These tasty, cushiony buns – golden and crispy on the outside, soft and doughy on the inside – are stuffed with a generous amount of savory meat (usually beef) or a conservative vegetable filling consisting of mushrooms, mashed potatoes, onions and egg, or cabbage if your Orthodox Christian beliefs mean you are fasting.
If you have more of a sweet-tooth, then fear not, because pirozhki can also be stuffed with sweet, fruit fillings made from apples, apricots, cherries, and much more.
Variations of this dish are also traditionally made and enjoyed in southeast Europe, the Baltic region, Japan, Finland, central and east Asia, parts of the Middle East, the Caucasus, and North and Latin America.
Dried mushroom soup
Hunting and preserving mushrooms is a national pastime in Slavic countries, and, of course, Russia is no different. Here, mushroom soup is a Christmas Eve staple, lovingly prepared for the harsh, cold months of winter, when mushrooms aren’t naturally available.
Mushrooms are delightful in all forms, but the nutty, extra-flavorsome taste of dried mushrooms is a whole other level of succulence. Conveniently prepared with a small amount of oil rather than butter – to keep with the strict fasting rules – the soup is usually served with mini pirozhki or pelmeni dumplings, usually made with a non-butter dough and stuffed with a non-meat filling.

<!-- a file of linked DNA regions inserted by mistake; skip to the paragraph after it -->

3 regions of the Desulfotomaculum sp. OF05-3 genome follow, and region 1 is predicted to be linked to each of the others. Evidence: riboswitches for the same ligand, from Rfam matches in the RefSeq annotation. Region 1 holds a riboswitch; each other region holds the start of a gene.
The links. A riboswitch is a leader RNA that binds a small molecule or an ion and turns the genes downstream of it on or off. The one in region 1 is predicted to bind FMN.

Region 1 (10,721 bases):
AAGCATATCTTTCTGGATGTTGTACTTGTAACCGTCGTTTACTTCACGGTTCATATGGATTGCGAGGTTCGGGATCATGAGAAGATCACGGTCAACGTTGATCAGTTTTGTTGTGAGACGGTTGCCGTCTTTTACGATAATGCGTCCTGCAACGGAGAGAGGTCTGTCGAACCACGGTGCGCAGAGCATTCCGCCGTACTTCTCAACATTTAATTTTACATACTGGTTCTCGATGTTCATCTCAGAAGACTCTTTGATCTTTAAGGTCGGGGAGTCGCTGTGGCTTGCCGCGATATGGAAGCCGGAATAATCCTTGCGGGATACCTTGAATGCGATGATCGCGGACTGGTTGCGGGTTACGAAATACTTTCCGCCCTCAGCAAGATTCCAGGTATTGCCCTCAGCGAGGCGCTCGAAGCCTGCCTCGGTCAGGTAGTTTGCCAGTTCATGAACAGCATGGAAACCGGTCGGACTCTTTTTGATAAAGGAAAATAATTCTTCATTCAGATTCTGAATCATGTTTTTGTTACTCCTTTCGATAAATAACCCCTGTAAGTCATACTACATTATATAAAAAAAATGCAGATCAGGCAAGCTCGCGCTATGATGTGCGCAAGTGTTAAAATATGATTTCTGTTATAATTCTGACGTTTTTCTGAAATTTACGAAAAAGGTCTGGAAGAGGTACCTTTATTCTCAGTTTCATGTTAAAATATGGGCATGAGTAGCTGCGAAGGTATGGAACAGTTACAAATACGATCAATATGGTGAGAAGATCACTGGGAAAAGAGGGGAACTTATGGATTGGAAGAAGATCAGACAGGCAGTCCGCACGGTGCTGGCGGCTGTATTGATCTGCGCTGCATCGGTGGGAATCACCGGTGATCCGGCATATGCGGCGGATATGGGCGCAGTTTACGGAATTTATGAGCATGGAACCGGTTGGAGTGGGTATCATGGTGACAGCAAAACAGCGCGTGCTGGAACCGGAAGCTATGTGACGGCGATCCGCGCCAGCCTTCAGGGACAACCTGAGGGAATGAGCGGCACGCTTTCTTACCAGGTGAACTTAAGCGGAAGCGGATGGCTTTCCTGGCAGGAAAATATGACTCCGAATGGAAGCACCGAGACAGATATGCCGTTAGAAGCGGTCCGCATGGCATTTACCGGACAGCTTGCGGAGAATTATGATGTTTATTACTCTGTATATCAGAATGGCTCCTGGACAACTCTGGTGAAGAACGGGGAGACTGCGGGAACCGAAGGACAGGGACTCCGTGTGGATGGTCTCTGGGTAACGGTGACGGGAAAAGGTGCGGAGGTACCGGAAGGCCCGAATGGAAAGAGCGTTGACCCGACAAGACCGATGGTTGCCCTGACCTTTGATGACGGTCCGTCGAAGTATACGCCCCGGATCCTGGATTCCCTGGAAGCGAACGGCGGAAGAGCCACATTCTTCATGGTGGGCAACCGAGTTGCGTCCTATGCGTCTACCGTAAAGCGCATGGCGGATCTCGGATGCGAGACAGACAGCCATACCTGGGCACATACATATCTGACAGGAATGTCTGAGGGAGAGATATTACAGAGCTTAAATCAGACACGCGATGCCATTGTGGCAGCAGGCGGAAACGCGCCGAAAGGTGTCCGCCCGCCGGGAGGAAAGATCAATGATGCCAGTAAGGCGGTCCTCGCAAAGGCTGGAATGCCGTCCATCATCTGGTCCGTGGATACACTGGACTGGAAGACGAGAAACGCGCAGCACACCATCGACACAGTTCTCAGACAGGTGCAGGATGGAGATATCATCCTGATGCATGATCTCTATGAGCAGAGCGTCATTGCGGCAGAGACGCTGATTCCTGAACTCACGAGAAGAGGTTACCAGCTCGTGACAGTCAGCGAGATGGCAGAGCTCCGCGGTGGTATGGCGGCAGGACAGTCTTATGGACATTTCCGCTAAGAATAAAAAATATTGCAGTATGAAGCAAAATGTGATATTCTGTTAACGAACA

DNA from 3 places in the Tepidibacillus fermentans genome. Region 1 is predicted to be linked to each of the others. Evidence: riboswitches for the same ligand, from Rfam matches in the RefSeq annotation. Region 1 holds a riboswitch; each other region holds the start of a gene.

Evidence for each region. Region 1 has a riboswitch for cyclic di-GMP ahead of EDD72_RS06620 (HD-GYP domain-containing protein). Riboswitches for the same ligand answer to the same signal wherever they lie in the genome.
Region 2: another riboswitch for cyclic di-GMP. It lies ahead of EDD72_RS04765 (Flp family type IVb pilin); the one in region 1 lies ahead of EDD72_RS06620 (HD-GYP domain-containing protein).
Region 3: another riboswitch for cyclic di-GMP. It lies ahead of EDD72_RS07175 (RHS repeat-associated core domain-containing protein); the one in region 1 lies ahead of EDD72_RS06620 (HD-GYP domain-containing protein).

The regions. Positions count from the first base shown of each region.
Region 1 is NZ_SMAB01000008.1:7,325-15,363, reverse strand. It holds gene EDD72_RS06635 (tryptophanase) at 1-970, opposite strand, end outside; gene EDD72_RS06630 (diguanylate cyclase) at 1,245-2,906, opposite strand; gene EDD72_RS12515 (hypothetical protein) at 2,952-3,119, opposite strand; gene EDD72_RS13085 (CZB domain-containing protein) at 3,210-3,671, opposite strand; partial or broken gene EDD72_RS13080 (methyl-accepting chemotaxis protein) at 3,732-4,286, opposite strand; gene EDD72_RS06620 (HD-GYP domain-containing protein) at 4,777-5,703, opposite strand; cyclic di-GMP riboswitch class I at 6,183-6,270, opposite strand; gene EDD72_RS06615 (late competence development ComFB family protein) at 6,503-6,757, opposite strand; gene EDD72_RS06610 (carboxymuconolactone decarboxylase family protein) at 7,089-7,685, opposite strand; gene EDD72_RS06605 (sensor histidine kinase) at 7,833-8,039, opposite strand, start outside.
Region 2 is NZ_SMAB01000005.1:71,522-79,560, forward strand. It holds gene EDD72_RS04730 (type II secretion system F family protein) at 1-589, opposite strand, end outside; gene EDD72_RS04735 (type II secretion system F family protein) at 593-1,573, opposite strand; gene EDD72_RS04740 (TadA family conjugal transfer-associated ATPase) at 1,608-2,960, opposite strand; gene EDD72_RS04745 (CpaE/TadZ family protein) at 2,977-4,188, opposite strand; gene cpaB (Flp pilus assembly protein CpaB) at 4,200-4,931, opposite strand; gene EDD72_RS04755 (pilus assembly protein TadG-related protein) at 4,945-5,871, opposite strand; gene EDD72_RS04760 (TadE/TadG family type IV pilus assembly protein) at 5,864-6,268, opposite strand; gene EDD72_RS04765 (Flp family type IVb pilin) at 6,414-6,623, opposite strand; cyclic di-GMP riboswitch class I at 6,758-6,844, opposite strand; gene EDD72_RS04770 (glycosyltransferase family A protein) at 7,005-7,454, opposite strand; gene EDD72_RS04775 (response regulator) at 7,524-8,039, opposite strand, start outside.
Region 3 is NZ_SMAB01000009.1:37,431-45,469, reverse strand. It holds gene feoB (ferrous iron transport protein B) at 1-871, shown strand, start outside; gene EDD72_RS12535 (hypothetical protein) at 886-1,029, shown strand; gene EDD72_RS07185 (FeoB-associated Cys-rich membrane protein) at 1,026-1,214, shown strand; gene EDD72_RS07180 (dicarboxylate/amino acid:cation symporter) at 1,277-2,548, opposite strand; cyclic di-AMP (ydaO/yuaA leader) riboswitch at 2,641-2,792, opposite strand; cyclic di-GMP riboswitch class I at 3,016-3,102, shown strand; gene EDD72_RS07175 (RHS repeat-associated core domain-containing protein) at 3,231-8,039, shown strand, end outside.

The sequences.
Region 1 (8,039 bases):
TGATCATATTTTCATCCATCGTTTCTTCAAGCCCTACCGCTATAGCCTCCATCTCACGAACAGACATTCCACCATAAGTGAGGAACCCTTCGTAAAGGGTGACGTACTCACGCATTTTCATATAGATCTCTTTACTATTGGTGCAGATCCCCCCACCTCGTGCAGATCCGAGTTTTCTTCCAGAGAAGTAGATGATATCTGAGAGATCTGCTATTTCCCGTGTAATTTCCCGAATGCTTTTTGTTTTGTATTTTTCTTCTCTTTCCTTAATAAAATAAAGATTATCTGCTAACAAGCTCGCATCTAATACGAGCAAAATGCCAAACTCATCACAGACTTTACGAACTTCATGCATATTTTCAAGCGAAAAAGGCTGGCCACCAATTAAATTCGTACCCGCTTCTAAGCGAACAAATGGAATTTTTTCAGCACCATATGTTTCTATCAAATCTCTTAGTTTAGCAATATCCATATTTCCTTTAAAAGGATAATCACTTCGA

Some families may prefer other variations of soup, such as borscht (a sour beetroot soup of Ukrainian origin, served hot or cold).
Kulebyaka (Russian salmon pie)
Not all those observing the Lenten fast are allowed to eat fish, eggs and butter, however, for those who do, kulebyaka is a delicious option. It’s a salmon turnover made with butter, eggs, dill, rice or buckwheat, onions and mushrooms, all neatly encased in a deliciously warm and crisp puff pastry.
Boasting a rather interesting history, it was created in the 1800s – at a time when fish was an important part of pre-revolutionary Russian cuisine, to replace meat during Russian Orthodox fast days.
Peljmeni (Russian meat dumplings)
Also known as ’Russian meat dumplings’, these attractive little appetizers consist of a delicious savory filling wrapped in thin, unleavened dough.
Traditionally filled with ground beef, pork (and sometimes lamb), and garlic and onions, peljmeni (or pelmeni) is alternatively filled with non-meat fillings consisting of sauerkraut and vegetable mixtures (cabbage, potatoes or mushrooms) in other regions of Russia. It’s usually served with red wine vinegar, black pepper, and melted butter, but many enjoy it as a carb-filled addition to soups.
In many parts of the world, Christmas is a time of tight-knit unity and family gatherings, and in the Russian Orthodox tradition, this is even more apparent. Kutya in Russia (also known as sochivo) is a sweet and fruity cereal, usually a concoction of wheatberries (or other grains such as rice, barley, or legumes) and honey, dried fruits, nuts, and sometimes spices or poppy seeds.
It’s usually served as the first-course Christmas Eve pudding to celebrate the end of fasting days, and is eaten from a common dish, to keep with the family-oriented sentiments.